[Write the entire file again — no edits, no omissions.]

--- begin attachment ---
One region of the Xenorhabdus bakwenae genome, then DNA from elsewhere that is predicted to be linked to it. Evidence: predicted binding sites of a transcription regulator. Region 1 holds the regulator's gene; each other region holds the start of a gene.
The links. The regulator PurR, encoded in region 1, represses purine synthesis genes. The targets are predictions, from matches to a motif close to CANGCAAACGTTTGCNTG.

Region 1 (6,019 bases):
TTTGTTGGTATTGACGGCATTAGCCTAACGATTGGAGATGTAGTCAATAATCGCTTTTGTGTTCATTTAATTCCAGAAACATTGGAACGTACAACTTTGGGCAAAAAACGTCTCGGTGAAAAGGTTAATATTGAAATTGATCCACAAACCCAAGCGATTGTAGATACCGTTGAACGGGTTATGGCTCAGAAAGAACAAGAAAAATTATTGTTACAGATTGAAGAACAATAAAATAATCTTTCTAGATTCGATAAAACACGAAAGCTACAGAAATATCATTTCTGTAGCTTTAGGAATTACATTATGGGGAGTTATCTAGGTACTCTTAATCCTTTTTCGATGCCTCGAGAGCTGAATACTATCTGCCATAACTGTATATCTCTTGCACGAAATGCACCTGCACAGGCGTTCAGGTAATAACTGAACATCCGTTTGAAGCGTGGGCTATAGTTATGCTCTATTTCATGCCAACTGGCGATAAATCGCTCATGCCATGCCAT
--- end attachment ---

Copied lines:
One region of the Xenorhabdus bakwenae genome, then DNA from elsewhere that is predicted to be linked to it. Evidence: predicted binding sites of a transcription regulator. Region 1 holds the regulator's gene; each other region holds the start of a gene.
The links. The regulator PurR, encoded in region 1, represses purine synthesis genes. The targets are predictions, from matches to a motif close to CANGCAAACGTTTGCNTG.

Region 1 (6,019 bases):
TTTGTTGGTATTGACGGCATTAGCCTAACGATTGGAGATGTAGTCAATAATCGCTTTTGTGTTCATTTAATTCCAGAAACATTGGAACGTACAACTTTGGGCAAAAAACGTCTCGGTGAAAAGGTTAATATTGAAATTGATCCACAAACCCAAGCGATTGTAGATACCGTTGAACGGGTTATGGCTCAGAAAGAACAAGAAAAATTATTGTTACAGATTGAAGAACAATAAAATAATCTTTCTAGATTCGATAAAACACGAAAGCTACAGAAATATCATTTCTGTAGCTTTAGGAATTACATTATGGGGAGTTATCTAGGTACTCTTAATCCTTTTTCGATGCCTCGAGAGCTGAATACTATCTGCCATAACTGTATATCTCTTGCACGAAATGCACCTGCACAGGCGTTCAGGTAATAACTGAACATCCGTTTGAAGCGTGGGCTATAGTTATGCTCTATTTCATGCCAACTGGCGATAAATCGCTCATGCCATGCCAT